Master of Arts in Voice Performance from The University of Iowa
Tristan Miedema is a tenor, teacher, actor, and performer located in Des Moines, IA. He performs regularly in musical theatre, cabaret, in choirs like the Des Moines Gay Men’s Chorus, and often in church music. He believes singing is a magical unity of music and soul, and singers must embrace their inner selves to truly find that magic. Tristan’s side hustles include Uber/Lyft Driving, recording vocal tracks for a show choir arranger, and a hand lettering business.
Why do you teach other people to sing?
I teach because of those that taught me. The relationship between voice teacher and singer is beautifully intimate, and the journey to self discovery, acceptance, and authenticity is challenging but so rewarding. I owe much of what I do in my life and career to the support and encouragement of those that taught me, and I hope to carry that inspiration forward with my teaching.
How do you describe your lessons?
High energy, supportive, and imaginative. I believe the best sounds come from engaged singers who feels empowered to make mistakes, not take themselves too seriously, and find joy in the voice. I love imagery like peanut butter spreading to find legato, holding a crystal ball for breath management, and overall feeling the voice both in and outside of the body.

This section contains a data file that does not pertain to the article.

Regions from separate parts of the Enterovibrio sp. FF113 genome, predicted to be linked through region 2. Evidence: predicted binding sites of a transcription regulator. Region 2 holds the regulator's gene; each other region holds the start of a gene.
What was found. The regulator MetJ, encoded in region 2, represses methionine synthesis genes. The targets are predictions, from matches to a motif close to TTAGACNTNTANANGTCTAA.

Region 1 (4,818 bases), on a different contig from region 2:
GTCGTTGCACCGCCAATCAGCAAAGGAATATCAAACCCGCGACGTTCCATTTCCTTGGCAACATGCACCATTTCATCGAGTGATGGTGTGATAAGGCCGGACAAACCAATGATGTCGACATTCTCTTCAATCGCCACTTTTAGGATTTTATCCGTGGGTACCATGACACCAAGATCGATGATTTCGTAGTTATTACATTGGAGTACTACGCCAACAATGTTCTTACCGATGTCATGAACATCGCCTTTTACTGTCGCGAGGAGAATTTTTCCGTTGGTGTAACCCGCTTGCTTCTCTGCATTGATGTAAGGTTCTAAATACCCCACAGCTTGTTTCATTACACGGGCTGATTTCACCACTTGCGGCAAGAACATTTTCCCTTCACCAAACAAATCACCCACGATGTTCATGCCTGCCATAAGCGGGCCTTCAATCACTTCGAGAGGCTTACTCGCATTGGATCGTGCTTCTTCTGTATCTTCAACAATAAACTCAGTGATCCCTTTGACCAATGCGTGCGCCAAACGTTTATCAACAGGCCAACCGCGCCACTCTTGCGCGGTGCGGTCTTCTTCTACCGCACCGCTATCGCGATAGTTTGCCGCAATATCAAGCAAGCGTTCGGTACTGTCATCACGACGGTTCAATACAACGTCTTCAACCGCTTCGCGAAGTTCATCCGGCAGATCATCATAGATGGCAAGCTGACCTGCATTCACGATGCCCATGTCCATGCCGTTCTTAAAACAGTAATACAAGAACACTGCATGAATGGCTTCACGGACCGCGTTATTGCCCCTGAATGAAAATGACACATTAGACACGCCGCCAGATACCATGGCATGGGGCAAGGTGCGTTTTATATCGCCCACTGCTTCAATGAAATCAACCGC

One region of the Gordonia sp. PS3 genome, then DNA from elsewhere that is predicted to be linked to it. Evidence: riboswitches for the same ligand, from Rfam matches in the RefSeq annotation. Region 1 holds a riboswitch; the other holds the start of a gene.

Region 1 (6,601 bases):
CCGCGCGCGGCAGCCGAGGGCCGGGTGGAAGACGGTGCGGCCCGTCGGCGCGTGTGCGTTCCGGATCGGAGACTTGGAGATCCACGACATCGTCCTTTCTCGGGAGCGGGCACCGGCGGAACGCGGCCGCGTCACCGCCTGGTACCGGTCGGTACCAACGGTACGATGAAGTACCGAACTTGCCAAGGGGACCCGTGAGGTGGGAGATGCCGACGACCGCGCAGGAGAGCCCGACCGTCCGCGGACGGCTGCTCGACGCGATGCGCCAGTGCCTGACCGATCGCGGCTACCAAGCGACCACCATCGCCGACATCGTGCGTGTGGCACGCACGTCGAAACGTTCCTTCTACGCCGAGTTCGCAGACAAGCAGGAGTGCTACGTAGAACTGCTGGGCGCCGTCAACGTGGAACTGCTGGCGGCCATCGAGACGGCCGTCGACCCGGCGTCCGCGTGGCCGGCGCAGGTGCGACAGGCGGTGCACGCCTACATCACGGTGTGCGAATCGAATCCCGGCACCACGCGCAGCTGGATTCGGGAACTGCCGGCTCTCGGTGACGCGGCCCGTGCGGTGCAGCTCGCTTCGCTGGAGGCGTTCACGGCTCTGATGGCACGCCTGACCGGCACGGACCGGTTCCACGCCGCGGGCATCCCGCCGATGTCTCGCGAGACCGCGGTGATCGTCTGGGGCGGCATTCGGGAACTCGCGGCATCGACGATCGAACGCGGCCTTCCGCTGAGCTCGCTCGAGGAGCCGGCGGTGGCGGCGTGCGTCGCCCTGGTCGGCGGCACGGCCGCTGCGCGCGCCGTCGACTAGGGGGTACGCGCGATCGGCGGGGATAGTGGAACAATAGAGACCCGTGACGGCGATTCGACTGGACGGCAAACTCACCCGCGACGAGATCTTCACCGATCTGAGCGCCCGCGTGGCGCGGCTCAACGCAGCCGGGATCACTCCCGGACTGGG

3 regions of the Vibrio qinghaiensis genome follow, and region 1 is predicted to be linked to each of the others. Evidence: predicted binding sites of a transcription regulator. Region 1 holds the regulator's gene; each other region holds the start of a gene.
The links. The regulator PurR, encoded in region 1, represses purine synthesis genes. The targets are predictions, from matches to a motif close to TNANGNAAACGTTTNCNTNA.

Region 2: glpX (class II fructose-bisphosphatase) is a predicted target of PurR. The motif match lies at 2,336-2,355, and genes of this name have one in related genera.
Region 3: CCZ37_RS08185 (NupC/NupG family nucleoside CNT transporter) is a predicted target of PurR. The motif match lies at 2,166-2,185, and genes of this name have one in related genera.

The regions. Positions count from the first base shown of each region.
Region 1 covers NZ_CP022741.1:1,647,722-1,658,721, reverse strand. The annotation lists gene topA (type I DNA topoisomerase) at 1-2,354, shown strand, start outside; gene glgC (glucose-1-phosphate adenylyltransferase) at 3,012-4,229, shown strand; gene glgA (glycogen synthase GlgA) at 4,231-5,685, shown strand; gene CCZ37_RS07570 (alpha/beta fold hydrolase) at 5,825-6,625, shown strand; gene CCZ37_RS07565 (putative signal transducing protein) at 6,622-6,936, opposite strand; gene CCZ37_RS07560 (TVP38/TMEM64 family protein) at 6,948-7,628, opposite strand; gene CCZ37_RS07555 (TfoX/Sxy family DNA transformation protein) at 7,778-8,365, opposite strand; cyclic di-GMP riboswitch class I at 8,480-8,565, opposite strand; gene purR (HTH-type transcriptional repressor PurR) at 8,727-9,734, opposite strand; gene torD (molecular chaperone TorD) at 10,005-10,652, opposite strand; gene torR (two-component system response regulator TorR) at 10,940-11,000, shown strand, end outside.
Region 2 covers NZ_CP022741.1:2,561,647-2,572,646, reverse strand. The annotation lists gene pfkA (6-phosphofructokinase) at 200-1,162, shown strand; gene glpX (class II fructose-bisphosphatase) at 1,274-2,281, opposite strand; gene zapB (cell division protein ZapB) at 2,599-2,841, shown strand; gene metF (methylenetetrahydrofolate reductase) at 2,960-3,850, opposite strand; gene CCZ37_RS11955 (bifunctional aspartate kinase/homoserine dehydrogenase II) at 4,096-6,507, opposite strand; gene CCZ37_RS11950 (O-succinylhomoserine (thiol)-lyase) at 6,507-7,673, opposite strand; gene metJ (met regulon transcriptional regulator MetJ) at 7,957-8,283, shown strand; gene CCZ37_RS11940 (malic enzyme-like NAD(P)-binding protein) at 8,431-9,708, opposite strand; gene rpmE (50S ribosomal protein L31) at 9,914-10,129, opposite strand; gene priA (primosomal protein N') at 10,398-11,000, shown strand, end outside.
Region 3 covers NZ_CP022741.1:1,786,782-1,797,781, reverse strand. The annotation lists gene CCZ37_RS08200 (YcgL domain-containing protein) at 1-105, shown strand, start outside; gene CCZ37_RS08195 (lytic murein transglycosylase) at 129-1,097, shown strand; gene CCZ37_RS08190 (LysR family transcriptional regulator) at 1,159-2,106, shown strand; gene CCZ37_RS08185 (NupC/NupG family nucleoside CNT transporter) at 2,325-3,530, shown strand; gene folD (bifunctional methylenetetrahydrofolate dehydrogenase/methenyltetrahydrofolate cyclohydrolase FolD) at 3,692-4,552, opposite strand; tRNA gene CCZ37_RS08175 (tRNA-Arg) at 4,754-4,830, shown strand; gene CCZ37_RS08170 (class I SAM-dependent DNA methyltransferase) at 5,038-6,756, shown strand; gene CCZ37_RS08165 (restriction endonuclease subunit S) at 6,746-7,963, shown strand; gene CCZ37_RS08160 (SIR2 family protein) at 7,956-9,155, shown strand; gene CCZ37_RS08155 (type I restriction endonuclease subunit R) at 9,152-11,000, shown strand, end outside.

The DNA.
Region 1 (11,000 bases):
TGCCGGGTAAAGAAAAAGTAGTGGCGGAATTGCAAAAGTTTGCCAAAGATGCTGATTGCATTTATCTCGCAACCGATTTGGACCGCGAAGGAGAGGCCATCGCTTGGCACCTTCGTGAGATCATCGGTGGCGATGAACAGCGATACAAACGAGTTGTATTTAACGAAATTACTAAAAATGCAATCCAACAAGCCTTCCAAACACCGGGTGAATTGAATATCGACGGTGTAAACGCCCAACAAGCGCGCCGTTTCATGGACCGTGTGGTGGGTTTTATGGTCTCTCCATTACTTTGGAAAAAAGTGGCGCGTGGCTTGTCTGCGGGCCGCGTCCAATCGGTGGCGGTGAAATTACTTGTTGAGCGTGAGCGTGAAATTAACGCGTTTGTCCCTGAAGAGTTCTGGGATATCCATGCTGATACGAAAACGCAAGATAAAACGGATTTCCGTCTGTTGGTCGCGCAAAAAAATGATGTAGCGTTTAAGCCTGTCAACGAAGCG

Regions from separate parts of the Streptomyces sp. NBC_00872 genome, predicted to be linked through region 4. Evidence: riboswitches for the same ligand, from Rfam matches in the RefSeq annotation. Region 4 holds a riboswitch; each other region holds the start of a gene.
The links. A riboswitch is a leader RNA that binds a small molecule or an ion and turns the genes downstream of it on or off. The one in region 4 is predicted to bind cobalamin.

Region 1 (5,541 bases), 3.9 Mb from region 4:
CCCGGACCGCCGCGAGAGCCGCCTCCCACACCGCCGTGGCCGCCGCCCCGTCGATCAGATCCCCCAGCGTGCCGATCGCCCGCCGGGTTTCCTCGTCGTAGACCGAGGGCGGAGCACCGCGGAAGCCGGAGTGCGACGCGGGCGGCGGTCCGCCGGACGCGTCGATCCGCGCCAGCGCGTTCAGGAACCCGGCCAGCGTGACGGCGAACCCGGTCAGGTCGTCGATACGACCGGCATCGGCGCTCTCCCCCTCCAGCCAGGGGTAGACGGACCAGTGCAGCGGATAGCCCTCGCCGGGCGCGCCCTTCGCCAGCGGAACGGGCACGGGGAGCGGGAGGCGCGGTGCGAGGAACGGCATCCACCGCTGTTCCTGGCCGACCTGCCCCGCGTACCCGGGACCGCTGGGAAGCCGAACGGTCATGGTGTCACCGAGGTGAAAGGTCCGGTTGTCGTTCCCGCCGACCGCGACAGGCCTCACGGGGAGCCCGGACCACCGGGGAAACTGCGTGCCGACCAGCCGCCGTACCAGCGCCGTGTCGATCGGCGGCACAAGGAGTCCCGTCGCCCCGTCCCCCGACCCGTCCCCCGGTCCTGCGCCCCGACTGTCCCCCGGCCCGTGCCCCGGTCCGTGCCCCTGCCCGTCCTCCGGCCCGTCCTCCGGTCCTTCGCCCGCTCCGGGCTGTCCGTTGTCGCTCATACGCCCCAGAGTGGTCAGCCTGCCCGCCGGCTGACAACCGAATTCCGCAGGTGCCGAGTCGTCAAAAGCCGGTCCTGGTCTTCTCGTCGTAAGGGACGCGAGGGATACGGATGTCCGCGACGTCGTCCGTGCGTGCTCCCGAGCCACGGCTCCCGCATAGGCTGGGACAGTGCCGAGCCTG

When did you start singing?
I can vividly remember sitting on a gym floor in 5th grade hearing about joining choir in 6th grade—I could not contain my excitement. I was a loud child, always making noise and singing whatever I could, but choir was really where I discovered all music had to offer. It was the perfect collaborative place for me to start my vocal journey, and it’s been a musical home for me ever since.
What do you do with a new student at their first lesson?
I love getting to know each other. It’s really where the supportive and collaborative relationship gets started and helps me lead the student in the right direction. I enjoy discussing previous singing/speech training experience and discovering a student’s aspirations and goals for their voice. Then we sing! Getting the voice moving is a fun process at any experience level, and I want to start nurturing and getting to know a student's voice right from that first lesson.
What is your favorite teaching tool?
My phone/tablet! The plethora of apps and tools available for teachers and students is incredible. Being able to audio/video record yourself, have a mirror at the ready, play/edit audio tracks, and even read sheet music add so many opportunities to the studio experience.